How Sunlight Affects Your Mental Health
By Dr. Mercola
Sunlight has a profound impact on your mental health — more so than any other weather phenomenon. That's the conclusion of a recent study looking at links between weather and depression.1
Mental health data from more than 16,000 Brigham Young University students was used. Assessments had been filled out several times by each person over the course of six years. Each assessment was then matched to local weather data.
Nineteen different environmental factors, including solar irradiance (the amount of sunlight reaching the Earth), cloud cover, rain, wind chill, barometric pressure and smog levels were accounted for.
In the end, the only factor that really mattered was the amount of time between sunrise and sunset. None of the other factors had any significant association with emotional distress — provided there was enough sunlight.
This doesn't surprise me. It's been estimated2 that as many as 20 percent of Americans are affected by Seasonal Affective Disorder (SAD) each winter, suffering from the blues, fatigue and in some cases, more serious depression, as sunlight grows scarce.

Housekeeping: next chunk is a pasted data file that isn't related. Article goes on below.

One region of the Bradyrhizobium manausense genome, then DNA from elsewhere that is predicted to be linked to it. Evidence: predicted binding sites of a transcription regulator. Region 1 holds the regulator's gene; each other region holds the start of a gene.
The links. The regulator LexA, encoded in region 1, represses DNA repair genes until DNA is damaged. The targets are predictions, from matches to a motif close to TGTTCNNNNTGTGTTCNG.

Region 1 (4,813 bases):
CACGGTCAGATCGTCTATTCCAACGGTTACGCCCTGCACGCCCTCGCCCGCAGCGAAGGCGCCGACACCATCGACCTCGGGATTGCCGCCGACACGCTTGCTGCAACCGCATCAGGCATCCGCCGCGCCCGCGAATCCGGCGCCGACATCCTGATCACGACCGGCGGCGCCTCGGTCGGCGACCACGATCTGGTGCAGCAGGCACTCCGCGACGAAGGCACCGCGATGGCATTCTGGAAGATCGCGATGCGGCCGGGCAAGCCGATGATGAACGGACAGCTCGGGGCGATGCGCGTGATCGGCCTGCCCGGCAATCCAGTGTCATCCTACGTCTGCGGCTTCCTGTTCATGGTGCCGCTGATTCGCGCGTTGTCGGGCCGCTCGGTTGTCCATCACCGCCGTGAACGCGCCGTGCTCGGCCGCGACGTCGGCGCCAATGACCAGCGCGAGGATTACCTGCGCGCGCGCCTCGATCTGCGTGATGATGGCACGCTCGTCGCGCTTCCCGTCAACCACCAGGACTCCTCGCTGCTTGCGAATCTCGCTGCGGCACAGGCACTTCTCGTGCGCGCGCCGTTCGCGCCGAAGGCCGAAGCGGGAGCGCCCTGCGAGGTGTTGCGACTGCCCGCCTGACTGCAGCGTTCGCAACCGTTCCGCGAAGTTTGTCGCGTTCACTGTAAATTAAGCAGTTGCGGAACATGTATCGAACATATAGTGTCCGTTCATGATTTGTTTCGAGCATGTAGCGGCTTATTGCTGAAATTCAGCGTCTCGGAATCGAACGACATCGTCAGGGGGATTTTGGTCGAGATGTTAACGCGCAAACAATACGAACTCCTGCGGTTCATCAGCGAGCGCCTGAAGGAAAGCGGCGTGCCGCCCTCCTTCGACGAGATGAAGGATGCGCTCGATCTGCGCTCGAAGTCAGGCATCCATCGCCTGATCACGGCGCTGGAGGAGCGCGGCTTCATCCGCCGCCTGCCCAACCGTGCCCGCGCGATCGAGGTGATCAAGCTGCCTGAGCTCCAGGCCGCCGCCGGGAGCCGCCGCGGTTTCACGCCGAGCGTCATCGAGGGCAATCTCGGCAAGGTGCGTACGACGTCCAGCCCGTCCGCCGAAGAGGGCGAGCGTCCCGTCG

What differentiates SAD from regular depression is that a full remission occurs in the spring and summer months.
Depression Rates Rise During Fall and Winter
Indeed, as the days got shorter through fall and winter, self-reports of depression rose, whether the student had been diagnosed with SAD or not. According to the authors:
"These findings suggest the need for institutions and public health entities to plan for intervention and prevention resources and strategies during periods of reduced sun time."
The researchers note that more research is needed to evaluate related factors such as Vitamin D intake, amount of time actually spent outdoors and sunbed use. Indeed, a deficiency of the vital nutrient of Vitamin D, which can be counteracted with Vitamin D3 supplements, is strongly associated with a higher risk of depression.
For example, research has shown having a Vitamin D level below 20 nanograms per milliliter (ng/mL) can raise your risk for depression by as much as 85 percent, compared to having a Vitamin D level greater than 30 ng/mL.
A number of studies have also confirmed that Vitamin D supplementation can help alleviate symptoms of depression.3
A study published in 2015,4 which looked at healthy women aged 18 to 25 who lived in the Pacific Northwest during the fall, winter and spring, found that Vitamin D insufficiency (30 ng/ml or lower) could predict the emergence of clinically significant depressive symptoms.